Its 305x165x180mm (HWD) sealed enclosure arrived with a light cherry finish, but you can opt for rosewood, burr walnut or bird's eye maple. It looks too modern to be confused with its 25-year-old sibling (not 30-plus as another magazine would have you believe). Each weighs 4.7kg, and a pair - matched to within 1dB - will set you back an un-LS3/5a-like �499 per pair. The speaker is too unfussy, too easy to match, too easy to site, too easy to to be an LS3/5a. But that didn't stop me from comparing the two.

Having fooled around with the sort of amps to which a speaker in this price category would be mated, I quickly grew bored with the sheer predictability of it all: this speaker loves British solid-state integrateds, 50W/ch push-pull tube amps and 5x50W multi-channel Japanese A/V amps. It is so apt, so 'right' for the majority of amplifiers out there that it was in danger of becoming anonymous. So I shoved the leads into something more telling, more revealing, more challenging...and more likely to highlight the differences (or maybe even similarities): the mighty McIntosh MC2000 limited edition tube behemoth, �15k's worth of valve glory and with a sound so sweet and seductive that you could stay there for weeks at a time, like nestling in-between a pair of Russ Meyer's preferred-calibre breasts.

  • Comment on this article

Post a Comment
comments powered by Disqus

HTR Product Rating for Spendor S-3/5 Speakers

Criteria Rating







Disagree with our product rating? Email us and tell us why you think this product should receive a higher rating.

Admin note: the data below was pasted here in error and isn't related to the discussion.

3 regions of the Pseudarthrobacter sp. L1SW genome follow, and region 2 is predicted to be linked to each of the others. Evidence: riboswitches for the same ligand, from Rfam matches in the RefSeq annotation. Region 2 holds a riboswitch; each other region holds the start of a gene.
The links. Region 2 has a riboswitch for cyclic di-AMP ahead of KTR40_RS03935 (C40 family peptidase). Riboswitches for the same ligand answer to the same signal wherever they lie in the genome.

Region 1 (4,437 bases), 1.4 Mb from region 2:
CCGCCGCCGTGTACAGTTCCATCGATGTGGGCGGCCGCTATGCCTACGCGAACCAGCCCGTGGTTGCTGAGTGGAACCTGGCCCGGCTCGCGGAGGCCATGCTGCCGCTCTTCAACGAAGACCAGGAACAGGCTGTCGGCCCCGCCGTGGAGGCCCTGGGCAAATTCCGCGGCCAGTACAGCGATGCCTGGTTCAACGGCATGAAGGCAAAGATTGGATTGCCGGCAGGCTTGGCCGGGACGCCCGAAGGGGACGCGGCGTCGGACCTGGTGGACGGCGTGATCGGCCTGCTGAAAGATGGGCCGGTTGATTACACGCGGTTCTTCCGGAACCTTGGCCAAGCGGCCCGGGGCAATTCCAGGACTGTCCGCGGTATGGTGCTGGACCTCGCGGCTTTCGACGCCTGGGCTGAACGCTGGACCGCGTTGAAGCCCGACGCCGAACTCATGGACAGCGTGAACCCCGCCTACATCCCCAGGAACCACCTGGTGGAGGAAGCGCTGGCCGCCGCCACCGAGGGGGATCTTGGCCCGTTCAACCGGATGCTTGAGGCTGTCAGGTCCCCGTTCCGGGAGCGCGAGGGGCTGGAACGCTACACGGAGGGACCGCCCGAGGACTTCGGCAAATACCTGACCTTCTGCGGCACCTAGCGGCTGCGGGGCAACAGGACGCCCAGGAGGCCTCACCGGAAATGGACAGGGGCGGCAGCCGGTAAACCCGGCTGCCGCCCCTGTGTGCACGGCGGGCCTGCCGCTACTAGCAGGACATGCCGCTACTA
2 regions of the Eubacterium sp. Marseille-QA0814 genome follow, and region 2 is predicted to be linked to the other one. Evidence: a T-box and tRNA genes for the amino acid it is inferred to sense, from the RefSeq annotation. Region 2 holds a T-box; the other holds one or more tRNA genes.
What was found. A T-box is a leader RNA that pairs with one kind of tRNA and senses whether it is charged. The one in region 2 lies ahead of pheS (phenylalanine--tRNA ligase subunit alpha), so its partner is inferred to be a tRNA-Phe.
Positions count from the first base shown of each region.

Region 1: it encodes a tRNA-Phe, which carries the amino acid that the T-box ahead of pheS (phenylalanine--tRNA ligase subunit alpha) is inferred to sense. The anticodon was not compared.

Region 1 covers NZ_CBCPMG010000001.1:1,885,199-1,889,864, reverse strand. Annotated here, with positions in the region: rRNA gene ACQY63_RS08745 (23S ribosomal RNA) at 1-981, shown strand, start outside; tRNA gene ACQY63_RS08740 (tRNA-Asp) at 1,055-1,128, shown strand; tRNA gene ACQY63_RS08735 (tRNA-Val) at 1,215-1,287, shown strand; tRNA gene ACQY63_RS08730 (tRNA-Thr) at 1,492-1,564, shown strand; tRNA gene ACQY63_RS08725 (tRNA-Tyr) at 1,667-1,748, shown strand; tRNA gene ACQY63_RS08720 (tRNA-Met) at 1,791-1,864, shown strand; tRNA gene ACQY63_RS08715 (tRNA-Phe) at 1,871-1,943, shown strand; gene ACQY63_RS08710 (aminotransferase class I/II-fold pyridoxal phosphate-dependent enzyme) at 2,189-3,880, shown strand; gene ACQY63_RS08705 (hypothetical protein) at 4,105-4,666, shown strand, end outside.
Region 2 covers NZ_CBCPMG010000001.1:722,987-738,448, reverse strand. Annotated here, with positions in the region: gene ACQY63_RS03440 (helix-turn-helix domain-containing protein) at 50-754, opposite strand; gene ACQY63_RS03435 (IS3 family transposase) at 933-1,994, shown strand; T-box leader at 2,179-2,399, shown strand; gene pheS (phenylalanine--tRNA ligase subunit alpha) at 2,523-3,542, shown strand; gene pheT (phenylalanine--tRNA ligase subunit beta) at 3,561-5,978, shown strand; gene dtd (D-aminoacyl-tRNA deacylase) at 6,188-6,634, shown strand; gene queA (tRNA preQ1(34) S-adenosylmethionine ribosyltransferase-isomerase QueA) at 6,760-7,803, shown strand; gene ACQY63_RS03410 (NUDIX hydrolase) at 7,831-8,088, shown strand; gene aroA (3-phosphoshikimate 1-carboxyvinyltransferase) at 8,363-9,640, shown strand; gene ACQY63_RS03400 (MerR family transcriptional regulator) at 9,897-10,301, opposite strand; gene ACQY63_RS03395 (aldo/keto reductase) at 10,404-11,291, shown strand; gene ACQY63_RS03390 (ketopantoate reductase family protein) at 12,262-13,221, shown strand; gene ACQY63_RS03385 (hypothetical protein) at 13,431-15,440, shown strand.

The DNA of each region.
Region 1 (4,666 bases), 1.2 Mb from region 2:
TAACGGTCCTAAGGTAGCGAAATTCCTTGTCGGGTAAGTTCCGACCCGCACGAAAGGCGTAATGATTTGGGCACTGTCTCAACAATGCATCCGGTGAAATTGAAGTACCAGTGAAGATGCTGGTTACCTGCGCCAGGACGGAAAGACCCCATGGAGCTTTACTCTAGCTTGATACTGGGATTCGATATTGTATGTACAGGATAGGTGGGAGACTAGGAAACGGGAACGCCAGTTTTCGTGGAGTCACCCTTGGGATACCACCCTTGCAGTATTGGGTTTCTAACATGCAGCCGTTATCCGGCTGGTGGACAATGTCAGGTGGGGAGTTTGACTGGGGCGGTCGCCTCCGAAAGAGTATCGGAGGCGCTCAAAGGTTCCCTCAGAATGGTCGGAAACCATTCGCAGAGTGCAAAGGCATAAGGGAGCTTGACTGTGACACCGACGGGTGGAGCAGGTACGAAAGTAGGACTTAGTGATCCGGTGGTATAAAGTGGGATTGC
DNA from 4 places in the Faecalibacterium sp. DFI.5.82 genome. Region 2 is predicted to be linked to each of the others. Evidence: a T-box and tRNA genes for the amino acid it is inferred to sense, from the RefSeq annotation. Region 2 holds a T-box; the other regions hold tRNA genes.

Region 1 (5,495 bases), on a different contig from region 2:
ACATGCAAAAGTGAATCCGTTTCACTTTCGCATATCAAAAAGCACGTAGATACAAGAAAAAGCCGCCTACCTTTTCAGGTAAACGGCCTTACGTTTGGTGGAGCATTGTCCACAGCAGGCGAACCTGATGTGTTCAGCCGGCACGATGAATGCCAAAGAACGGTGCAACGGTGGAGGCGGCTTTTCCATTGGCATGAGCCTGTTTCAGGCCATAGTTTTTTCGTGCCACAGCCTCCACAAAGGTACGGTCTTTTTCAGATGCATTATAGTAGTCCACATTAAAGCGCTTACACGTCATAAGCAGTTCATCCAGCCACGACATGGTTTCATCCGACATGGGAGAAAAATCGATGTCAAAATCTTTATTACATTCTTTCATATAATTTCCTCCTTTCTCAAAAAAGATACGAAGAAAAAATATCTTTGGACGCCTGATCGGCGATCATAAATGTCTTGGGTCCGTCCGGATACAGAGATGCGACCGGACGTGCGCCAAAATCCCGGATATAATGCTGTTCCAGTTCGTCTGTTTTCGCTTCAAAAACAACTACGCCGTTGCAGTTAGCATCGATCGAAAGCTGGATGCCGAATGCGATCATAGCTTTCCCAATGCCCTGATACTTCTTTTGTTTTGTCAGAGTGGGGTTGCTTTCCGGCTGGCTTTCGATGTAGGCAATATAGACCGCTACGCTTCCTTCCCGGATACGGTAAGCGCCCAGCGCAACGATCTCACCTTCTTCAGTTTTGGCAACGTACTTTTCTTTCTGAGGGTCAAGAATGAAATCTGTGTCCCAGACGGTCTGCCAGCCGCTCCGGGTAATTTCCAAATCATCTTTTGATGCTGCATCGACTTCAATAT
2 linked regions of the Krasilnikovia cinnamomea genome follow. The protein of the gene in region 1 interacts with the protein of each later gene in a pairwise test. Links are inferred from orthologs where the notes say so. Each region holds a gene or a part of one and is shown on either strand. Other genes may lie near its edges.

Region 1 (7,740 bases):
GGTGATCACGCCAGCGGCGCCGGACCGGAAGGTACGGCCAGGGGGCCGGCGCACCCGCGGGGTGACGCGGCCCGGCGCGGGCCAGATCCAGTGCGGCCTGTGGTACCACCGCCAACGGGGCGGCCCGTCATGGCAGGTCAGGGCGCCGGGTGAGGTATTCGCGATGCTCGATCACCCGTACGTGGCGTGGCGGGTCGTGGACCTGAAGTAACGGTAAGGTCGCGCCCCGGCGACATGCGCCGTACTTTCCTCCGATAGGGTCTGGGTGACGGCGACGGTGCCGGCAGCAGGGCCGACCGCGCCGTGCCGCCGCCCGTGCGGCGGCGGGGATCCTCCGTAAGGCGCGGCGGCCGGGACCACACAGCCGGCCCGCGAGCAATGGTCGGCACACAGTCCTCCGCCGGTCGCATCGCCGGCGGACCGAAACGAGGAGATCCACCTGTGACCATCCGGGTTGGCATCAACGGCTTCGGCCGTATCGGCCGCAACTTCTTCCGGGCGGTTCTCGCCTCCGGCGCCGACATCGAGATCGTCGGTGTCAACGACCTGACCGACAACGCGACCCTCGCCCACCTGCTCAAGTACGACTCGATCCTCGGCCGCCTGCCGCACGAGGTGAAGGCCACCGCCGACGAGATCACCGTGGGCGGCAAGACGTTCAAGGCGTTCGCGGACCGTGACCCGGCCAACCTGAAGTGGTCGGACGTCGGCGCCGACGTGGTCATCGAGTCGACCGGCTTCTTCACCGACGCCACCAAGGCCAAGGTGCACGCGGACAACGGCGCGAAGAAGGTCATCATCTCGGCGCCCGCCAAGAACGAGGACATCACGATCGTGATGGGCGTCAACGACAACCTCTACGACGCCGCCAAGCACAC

Latest Bookshelf Speaker Reviews

Jan 06
MartinLogan Motion 20i, 15i, and 30i Speakers Reviewed MartinLogan is best known for its high-performance hybrid-electrostatic speakers, but those large panels generally command a premium price tag, to...
MartinLogan Motion 20i, 15i, and 30i Speakers Reviewed

Dec 09
Home Theater Review's Best of 2019 Awards As 2019 comes to a close, we at HomeTheaterReview.com look back at all the products we reviewed this year and pick the best of the bunch, from affordable favorites to flagship products that make us drool.
Home Theater Review's Best of 2019 Awards

Nov 13
Polk Audio S10 Satellite Speakers Reviewed Every audio junkie might need a pair of speakers like the Polk S10s. Small, dynamic, smooth, sleek, easy to power,...
Polk Audio S10 Satellite Speakers Reviewed

Oct 07
Polk Audio Legend Series L100 Bookshelf Speaker Reviewed On the surface, Polk Audio's little L100 bookshelf may seem like the least interesting offering in the company's new Legend...
Polk Audio Legend Series L100 Bookshelf Speaker Reviewed

Sep 18
Orb Audio Booster1 Micro Soundbar/Stereo Speaker System Reviewed Is it just me, or are TV and movie sound engineers actually getting worse at making dialogue easily discernable in...
Orb Audio Booster1 Micro Soundbar/Stereo Speaker System Reviewed